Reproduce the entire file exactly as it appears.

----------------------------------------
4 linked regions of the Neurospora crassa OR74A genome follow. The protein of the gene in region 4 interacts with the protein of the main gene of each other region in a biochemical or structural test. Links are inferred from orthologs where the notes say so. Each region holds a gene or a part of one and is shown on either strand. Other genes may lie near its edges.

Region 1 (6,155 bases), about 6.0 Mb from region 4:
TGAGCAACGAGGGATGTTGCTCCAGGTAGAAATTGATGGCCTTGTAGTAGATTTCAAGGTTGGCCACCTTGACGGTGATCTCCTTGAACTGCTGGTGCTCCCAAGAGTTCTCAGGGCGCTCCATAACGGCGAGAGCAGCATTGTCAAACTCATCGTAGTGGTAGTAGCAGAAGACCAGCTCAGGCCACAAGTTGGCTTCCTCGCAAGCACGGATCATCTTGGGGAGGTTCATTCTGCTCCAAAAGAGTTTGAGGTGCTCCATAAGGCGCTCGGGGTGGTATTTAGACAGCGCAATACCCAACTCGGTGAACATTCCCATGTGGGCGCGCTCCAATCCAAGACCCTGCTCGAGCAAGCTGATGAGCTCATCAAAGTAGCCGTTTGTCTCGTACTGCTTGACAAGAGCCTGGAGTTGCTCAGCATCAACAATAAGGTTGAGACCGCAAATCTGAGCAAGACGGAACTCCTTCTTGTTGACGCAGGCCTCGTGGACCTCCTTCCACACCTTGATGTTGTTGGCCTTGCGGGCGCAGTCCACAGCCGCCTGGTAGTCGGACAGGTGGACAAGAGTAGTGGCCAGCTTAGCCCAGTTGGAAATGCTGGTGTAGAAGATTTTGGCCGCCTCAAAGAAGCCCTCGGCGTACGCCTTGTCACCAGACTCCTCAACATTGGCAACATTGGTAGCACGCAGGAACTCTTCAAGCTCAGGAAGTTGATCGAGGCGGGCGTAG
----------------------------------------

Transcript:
4 linked regions of the Neurospora crassa OR74A genome follow. The protein of the gene in region 4 interacts with the protein of the main gene of each other region in a biochemical or structural test. Links are inferred from orthologs where the notes say so. Each region holds a gene or a part of one and is shown on either strand. Other genes may lie near its edges.

Region 1 (6,155 bases), about 6.0 Mb from region 4:
TGAGCAACGAGGGATGTTGCTCCAGGTAGAAATTGATGGCCTTGTAGTAGATTTCAAGGTTGGCCACCTTGACGGTGATCTCCTTGAACTGCTGGTGCTCCCAAGAGTTCTCAGGGCGCTCCATAACGGCGAGAGCAGCATTGTCAAACTCATCGTAGTGGTAGTAGCAGAAGACCAGCTCAGGCCACAAGTTGGCTTCCTCGCAAGCACGGATCATCTTGGGGAGGTTCATTCTGCTCCAAAAGAGTTTGAGGTGCTCCATAAGGCGCTCGGGGTGGTATTTAGACAGCGCAATACCCAACTCGGTGAACATTCCCATGTGGGCGCGCTCCAATCCAAGACCCTGCTCGAGCAAGCTGATGAGCTCATCAAAGTAGCCGTTTGTCTCGTACTGCTTGACAAGAGCCTGGAGTTGCTCAGCATCAACAATAAGGTTGAGACCGCAAATCTGAGCAAGACGGAACTCCTTCTTGTTGACGCAGGCCTCGTGGACCTCCTTCCACACCTTGATGTTGTTGGCCTTGCGGGCGCAGTCCACAGCCGCCTGGTAGTCGGACAGGTGGACAAGAGTAGTGGCCAGCTTAGCCCAGTTGGAAATGCTGGTGTAGAAGATTTTGGCCGCCTCAAAGAAGCCCTCGGCGTACGCCTTGTCACCAGACTCCTCAACATTGGCAACATTGGTAGCACGCAGGAACTCTTCAAGCTCAGGAAGTTGATCGAGGCGGGCGTAG